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Geneanet > Search > Origin of Names > Origin of the name RICHARD

Names and first names

Origin of the name RICHARD

Origin & Meanings
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RICHARD
(Sax.) Of a powerful, rich, or generous disposition, from ric, rich, and ard, nature or disposition.
FOLLET
(Fr.) Frolicksome, merry, gay. Rightly named was Richard Folioth, Bishop of Hereford, who, when he had incurred the hatred of many for opposing himself against Thomas Becket, Archbishop of Canterbury, one cried with a loud voice at his chamber window at midnight: 'Folioth, Folioth, thy god is the Goddess Azaroth' He suddenly and stoutly replied: ' Thou liest, foul fiend, my God is the God of Sabaoth. Camden.
LAWRENCE
Flourishing, spreading, from Laurus, the laurel-tree. Sir Robert Lawrence, of Ashton Hall, Lancashire, England, accompanied Richard I. to the Holy Land, 1191.
DICK
The familiar abbreviation of Richard. It may come from the Dutch Dyck, a bank or dike, a bulwark thrown up in the Low Countries against the sea or rivers to prevent inundation.
PRICHARD
(Welsh.) A contraction of Ap Richard, the son of Richard.
RICHARDSON
The son of Richard.
RICKETTS
A corruption of Ricards, from Richard (which see).
BOWEN
(Welsh.) A corruption of Ap Owen, the son of Owen, so Price from Ap Rice, and Prichard from Ap Richard.
BEVAN
(Welsh.) A contraction of Ap Evan, or Ivan, the son of John; from ap, son, or literally from, and Ivan, John. So Brice, from Ap Rice; Pritchard, from Ap Richard, etc.
FITZ GERALD
(Nor. Fr.) The son of Gerald, Fitz, a son, Gerald (Teutonic), all-surpassing, excellent. This ancient and honorable famlly is traced from Otho or Other, a Baron in Italy, descended from the Grand Dukes of Tuscany. Walter, son of Otho, came into England with William the Conqueror, and afterward settled in Ireland. Maurice Fitz Gerald assisted Richard Strongbow in the conquest of that kingdom.
FORTESCUE
Strong shield. Sir Richard Le Forte (the brave), one of the leaders in the army of William the Conqueror, who had the good fortune to protect his chief at the battle of Hastings, by bearing before him a massive shield, hence acquired the addition of the French word escue, a shield, to his name.
FOLLIOT
(Fr.) Frolicksome, merry, gay. Rightly named was Richard Folioth, Bishop of Hereford, who, when he had incurred the hatred of many for opposing himself against Thomas Becket, Archbishop of Canterbury, one cried with a loud voice at his chamber window at midnight: 'Folioth, Folioth, thy god is the Goddess Azaroth' He suddenly and stoutly replied: ' Thou liest, foul fiend, my God is the God of Sabaoth. Camden.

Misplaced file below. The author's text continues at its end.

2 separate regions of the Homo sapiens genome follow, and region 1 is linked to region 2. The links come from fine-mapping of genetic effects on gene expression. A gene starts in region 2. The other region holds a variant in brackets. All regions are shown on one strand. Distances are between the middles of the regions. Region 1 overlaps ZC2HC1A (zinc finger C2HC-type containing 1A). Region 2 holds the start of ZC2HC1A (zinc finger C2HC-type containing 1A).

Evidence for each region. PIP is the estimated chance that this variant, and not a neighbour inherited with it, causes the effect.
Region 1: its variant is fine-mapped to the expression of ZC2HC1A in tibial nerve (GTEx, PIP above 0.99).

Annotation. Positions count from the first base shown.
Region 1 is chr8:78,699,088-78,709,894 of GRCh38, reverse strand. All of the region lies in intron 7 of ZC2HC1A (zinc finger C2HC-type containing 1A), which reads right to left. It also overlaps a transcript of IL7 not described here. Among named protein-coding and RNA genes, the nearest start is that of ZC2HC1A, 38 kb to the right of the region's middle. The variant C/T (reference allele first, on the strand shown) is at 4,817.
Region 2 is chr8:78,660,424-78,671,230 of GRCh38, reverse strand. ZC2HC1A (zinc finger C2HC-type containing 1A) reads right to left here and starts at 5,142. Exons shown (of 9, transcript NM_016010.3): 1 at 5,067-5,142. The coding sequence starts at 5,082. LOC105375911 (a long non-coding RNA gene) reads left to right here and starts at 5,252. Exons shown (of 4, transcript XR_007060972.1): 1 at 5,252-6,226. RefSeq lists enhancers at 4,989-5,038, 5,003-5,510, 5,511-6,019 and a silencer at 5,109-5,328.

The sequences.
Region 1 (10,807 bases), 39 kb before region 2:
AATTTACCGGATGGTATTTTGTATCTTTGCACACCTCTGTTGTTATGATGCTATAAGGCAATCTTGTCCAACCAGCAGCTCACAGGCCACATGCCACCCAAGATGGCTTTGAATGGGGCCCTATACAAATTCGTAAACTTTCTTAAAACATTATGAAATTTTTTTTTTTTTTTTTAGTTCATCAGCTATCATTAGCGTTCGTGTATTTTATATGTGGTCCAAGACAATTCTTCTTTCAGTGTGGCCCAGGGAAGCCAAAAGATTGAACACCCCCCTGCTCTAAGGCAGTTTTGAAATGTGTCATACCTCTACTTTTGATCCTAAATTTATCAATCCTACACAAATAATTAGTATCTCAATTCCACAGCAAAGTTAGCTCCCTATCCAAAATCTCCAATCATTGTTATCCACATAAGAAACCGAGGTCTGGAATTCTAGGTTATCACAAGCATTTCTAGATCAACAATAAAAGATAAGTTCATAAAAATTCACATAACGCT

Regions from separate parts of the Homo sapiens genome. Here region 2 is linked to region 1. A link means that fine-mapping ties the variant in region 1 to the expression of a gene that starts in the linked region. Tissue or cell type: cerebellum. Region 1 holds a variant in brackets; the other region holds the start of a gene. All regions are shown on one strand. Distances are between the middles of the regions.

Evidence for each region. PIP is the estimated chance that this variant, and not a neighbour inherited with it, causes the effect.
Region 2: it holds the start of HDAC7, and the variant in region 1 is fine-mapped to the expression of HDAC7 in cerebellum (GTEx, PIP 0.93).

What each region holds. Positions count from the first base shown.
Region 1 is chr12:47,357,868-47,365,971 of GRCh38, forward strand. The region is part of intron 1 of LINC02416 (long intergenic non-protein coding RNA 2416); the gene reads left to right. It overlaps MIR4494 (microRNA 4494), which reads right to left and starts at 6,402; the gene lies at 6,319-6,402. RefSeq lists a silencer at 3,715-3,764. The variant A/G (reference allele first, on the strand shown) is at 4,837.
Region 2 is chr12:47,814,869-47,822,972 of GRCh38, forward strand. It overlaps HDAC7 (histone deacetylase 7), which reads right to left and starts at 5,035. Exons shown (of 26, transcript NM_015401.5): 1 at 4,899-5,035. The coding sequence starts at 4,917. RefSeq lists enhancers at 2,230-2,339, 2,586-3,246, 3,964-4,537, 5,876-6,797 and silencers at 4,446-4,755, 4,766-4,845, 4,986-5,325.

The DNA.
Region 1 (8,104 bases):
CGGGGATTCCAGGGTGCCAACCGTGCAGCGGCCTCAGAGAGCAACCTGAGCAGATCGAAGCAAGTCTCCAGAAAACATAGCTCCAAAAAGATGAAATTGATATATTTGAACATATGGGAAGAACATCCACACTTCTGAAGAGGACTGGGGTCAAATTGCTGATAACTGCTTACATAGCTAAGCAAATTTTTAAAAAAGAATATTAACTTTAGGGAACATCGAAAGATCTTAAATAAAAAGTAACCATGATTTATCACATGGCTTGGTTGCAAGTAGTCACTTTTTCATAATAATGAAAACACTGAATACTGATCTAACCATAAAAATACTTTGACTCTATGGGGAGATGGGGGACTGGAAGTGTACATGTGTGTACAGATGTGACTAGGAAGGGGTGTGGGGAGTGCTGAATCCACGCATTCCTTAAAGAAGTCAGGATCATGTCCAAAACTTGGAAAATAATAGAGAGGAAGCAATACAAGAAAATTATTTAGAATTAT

HATTON
Local. A town in Warwickshire, England. The town on the height; haut, Fr., high. Haughton, the town in the meadow or vale. Houdt-ton, Dutch, the town in the wood. Shortly after the Conquest, Hugh Montfort's second son, Richard, being Lord of Hatton in Warwickshire, took the name of Hatton.
GRANT
On this name Playfair remarks that it may be derived from the Saxon, Irish, or French. In the Saxon, Grant signifies crooked or bowed. Thus Cambridge, the town and University in England so called, signifies a crooked bridge, or rather a bridge upon Cam River, or the crooked and winding river. The Saxons called this town Grant Bridge, Cam in the British, and Grant in the Saxon, being of the same signification, crooked. So Mons Gramphius, the Grampian Hill, was called by the Saxons Granz Ben, or the crooked hill, but we can not see how from this Saxon word the surname should be borrowed. In the old Irish, Grandha signifies ugly, ill-favored. Grande signifies dark or swarthy. Grant and Ciar signify much the same thing, or are synonymous words, and there being a tribe of the Grants called Clan Chiaran, it is the same as Clan Grant Thus the surname might have been taken from a progenitor that was Chiar or Grant, that is to say, a swarthy or gray-headed man, and, though, in time, Grant became the common and prevailing surname, yet some always retained the other name, Chiaran, and are called Clan Chiaran. In the French Grand signifies great, brave, valorous, and from thence many are inclined to think that the surname Grant is taken from Grand, which in the Irish is sounded short, and thereby the letter d at the end of the word is changed into t, and thus Grand into Grant. The surname, it seems, was thus understood in England about five hundred years ago, for Richard Grant was made Archbishop of Canterbury in the year 1229, and is, in Mr. Anderson's (Genealogical Tables, as well as by others, expressly called Richard Grant. But the English historians of that time, writing in Latin, call him Richardus Magnus, which plainly shows that they took Grant to be the same with the French Grand, and the Latin Magnus. To which let us add, that in the old writs, the article the is put before the surname Grant.
RECORD
The same as Rikerd, or Richard, of which it is a corruption, liberal-hearted, rich in disposition.
DICKSON
The son of Dick or Richard.
DICKENS
Dickings, the son of Dick or Richard.
DIX
The same as Dicks or Dickens, the s being a contraction of son the son of Dick or Richard.
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